Every morning, I receive an email from Bookbub with a slew of 99 cent deals that I may be interested in, and every morning I scroll through the list of books that are tailored to my interests. More often than not I find a book worth purchasing—how can I say no to a New York Times bestseller for $1.99? Websites like Bookbub and Freebooksy, a similar service that alerts you to daily free e-book deals, are a great tool for readers who like bargains.
But for indie authors, are websites like Bookbub and Freebooksy worth their price? Bookbub is not a cheap service, and it’s a very selective one at that. Depending on the genre of your book and length of promotion, you might be dropping anywhere from $300 to $700 to be listed on their daily newsletters and website for your bargain. Freebooksy costs less and has a wide audience as well—a listing on their site won’t break your bank, and they are nowhere near as selective as Bookbub. That being said, we used both BookBub and Freebooksy for authors, and they both delivered.
BookBub, although amazing, is more complicated. We worked with an indie author who had a great medical thriller e-book that we thought BookBub would immediately grab, because his book was glowingly reviewed by Publishers Weekly, even receiving a starred review. But BookBub rejected our request to pay $600 to have his book listed—twice. (Note: BookBub does not ask you to pay upfront. You select the genre and price listed, but only if they accept do they then bill you.)
Each time your book is rejected by BookBub, you must wait a month before requesting a listing again. Although it’s disappointing, that rejection gives you a 30 day window to receive more editorial and Amazon reviews, which is exactly what we did. Third time was the charm, and we were invited to list our book on the Thrillers/Mysteries page for one week on BookBub.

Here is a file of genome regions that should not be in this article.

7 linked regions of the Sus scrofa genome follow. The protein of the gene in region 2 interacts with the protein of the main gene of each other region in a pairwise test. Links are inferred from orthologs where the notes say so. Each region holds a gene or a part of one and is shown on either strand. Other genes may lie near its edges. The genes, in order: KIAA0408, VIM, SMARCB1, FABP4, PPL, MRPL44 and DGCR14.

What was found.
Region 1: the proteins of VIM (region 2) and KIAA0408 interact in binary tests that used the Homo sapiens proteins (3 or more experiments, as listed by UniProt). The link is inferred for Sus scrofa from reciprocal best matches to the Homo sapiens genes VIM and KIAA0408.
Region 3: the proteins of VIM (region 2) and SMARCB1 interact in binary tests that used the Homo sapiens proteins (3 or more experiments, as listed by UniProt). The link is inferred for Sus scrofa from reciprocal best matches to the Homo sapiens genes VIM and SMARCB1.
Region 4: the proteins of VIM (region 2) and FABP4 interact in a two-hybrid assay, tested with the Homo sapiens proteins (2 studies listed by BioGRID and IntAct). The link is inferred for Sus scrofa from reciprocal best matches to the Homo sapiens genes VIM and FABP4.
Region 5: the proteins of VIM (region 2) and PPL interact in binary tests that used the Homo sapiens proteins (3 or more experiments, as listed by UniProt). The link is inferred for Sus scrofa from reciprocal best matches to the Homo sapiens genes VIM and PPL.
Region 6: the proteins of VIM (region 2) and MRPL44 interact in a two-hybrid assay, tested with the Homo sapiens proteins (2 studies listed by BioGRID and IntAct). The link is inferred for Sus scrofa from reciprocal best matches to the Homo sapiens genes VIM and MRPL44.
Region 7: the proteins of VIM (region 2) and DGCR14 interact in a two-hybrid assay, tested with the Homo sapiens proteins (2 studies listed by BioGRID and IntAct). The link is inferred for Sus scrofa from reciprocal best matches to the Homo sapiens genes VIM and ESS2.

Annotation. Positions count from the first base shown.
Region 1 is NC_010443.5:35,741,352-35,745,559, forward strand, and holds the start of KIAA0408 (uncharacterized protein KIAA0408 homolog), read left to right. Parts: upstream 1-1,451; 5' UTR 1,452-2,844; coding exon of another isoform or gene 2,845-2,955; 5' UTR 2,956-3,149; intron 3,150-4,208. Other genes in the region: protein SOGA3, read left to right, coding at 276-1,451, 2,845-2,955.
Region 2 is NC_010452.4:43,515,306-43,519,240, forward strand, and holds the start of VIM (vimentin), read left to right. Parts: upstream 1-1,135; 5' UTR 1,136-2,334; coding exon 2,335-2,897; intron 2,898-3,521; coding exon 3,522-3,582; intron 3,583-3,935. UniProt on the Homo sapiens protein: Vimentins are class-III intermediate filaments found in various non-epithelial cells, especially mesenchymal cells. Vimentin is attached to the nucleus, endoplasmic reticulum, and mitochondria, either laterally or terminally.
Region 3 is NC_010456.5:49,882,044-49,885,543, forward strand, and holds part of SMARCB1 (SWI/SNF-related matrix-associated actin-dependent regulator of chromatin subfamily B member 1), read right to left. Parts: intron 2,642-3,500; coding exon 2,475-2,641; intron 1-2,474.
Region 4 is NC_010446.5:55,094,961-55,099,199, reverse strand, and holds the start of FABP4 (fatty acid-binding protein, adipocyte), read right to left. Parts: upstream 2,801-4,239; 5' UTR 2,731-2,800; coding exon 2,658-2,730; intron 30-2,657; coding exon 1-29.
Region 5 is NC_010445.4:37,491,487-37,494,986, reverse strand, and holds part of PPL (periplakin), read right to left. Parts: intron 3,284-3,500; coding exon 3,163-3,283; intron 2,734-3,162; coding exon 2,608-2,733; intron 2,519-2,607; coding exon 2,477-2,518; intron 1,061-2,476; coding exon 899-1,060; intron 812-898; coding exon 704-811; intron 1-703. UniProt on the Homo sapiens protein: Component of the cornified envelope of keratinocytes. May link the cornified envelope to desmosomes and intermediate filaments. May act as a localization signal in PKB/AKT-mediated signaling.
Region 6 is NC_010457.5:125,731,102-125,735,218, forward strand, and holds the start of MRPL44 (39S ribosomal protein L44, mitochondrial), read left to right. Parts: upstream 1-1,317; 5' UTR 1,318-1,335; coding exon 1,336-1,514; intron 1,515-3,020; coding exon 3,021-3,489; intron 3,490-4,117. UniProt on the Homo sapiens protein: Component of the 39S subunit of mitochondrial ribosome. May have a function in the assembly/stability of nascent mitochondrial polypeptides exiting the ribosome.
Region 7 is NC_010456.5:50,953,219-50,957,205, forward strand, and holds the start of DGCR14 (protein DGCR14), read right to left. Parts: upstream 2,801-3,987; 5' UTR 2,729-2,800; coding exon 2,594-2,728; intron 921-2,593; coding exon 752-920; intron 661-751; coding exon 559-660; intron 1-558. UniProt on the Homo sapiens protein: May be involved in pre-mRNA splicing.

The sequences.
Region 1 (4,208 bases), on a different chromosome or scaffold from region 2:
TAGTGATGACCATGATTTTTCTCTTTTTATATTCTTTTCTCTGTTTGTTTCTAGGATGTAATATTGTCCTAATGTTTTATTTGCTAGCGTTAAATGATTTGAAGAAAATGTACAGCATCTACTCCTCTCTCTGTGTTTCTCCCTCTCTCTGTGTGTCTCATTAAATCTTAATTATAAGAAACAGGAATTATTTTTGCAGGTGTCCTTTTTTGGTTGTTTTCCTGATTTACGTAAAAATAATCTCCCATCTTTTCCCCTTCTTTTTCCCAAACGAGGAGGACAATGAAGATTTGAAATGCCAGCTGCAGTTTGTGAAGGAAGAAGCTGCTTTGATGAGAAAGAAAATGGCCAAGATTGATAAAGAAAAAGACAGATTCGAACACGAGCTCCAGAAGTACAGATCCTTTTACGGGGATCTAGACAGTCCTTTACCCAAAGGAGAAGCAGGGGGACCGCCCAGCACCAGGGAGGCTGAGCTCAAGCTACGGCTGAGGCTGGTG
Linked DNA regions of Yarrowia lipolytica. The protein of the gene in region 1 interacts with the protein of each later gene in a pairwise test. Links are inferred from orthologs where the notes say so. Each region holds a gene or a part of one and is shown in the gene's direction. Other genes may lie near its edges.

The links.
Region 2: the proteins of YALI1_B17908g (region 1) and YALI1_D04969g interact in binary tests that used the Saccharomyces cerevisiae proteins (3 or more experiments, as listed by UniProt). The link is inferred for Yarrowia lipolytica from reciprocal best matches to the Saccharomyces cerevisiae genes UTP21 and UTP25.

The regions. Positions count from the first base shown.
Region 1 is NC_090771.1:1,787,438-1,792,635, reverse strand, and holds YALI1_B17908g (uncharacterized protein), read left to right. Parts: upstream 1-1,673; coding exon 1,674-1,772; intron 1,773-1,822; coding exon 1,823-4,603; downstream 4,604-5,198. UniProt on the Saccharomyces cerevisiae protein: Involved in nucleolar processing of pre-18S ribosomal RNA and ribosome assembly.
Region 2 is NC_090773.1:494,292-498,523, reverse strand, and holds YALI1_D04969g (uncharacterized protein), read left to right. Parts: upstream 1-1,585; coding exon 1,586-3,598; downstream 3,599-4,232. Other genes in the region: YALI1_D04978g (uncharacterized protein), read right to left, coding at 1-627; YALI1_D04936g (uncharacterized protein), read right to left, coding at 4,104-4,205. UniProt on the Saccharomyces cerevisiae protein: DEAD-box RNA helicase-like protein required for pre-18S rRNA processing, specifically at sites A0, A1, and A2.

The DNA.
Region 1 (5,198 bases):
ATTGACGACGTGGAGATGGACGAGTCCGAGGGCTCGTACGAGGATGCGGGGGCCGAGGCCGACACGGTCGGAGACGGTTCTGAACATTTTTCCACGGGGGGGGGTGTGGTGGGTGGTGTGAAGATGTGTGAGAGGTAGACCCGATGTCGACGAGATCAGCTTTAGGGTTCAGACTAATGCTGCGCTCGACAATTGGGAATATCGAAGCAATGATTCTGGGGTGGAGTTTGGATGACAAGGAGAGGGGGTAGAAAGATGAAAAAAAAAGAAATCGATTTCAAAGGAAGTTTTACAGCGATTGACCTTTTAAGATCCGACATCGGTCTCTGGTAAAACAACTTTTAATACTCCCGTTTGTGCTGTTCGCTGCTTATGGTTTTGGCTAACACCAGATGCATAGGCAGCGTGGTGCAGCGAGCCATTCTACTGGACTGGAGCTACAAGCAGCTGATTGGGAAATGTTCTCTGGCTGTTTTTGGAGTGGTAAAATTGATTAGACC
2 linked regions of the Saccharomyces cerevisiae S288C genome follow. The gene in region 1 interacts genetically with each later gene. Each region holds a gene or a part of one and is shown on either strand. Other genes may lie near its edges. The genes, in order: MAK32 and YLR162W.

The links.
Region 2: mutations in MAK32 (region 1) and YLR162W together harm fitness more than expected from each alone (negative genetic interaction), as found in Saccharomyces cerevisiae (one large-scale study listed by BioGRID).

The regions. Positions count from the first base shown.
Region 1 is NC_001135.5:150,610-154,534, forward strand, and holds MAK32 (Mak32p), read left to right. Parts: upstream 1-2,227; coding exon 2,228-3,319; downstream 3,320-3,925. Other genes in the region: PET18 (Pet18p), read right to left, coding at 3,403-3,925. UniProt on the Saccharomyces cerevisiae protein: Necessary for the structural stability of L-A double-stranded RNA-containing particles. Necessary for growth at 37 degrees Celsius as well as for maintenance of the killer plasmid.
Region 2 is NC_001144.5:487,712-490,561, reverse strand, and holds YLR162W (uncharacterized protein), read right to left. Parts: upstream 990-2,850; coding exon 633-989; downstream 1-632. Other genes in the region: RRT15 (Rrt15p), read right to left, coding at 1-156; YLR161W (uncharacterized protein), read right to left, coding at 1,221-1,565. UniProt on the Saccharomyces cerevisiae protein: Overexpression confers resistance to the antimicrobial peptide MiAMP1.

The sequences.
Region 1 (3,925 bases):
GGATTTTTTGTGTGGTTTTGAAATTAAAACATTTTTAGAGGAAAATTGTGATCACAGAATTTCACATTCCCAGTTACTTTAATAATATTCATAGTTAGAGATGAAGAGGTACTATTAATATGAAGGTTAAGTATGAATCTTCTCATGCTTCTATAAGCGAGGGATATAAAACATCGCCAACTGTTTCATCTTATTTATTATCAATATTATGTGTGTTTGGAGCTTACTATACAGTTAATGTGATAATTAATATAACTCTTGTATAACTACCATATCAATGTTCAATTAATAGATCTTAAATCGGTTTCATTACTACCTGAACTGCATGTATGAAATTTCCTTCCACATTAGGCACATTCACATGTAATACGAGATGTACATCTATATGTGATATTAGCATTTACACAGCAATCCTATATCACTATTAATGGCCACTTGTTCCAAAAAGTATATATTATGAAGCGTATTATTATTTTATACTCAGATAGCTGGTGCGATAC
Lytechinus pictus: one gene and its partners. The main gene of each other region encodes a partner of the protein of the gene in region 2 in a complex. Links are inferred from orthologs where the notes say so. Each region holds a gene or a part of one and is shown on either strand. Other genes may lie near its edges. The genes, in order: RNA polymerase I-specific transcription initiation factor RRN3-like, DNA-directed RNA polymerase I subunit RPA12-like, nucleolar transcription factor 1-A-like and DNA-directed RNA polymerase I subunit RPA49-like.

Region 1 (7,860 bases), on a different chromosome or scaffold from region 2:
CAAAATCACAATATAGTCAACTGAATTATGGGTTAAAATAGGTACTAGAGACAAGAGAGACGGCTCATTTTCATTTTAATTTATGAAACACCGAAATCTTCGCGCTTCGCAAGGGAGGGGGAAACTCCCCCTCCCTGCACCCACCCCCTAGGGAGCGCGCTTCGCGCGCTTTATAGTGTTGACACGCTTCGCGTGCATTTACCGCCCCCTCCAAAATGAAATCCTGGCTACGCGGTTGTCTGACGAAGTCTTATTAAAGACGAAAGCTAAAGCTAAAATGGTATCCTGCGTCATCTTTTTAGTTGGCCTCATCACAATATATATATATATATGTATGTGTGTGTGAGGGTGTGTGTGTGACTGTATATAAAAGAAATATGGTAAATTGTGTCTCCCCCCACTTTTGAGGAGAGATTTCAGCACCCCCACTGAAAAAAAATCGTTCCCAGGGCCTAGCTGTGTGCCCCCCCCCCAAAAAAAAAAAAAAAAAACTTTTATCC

Our author’s book did amazing on Amazon—the thriller ended up in the top ten e-books on its first day of listing. As the days wore by for his week-long promotion, the book dropped from the top 10 to the top 15th bestselling book, the 40th, etc…It stayed in the top 100 e-books for the entire week, and as the weeks wore by the book gained many Amazon reviews. He sold a few thousand books through the BookBub promotion too, from what I remember. However, once the promotion was over, we were back to a few e-book sales a day.
Our promotion on FreeBooksy for an author who had a contemporary mystery had similar luck—his book received many downloads and was a bestseller in free contemporary fiction, but the author and his publisher made virtually no money. The goal, however, was different: we submitted the book and paid a nominal fee to be listed for a single day, and we were focused on the idea that people would download the book and review it on Amazon, which they did.
So, are promotional marketing tools like BookBub and FreeBooksy worth their price? Depending on what you’re looking for, yes—but keep in mind services like these provide quick fixes, and can’t be relied on for building consistent sales or a loyal audience for authors.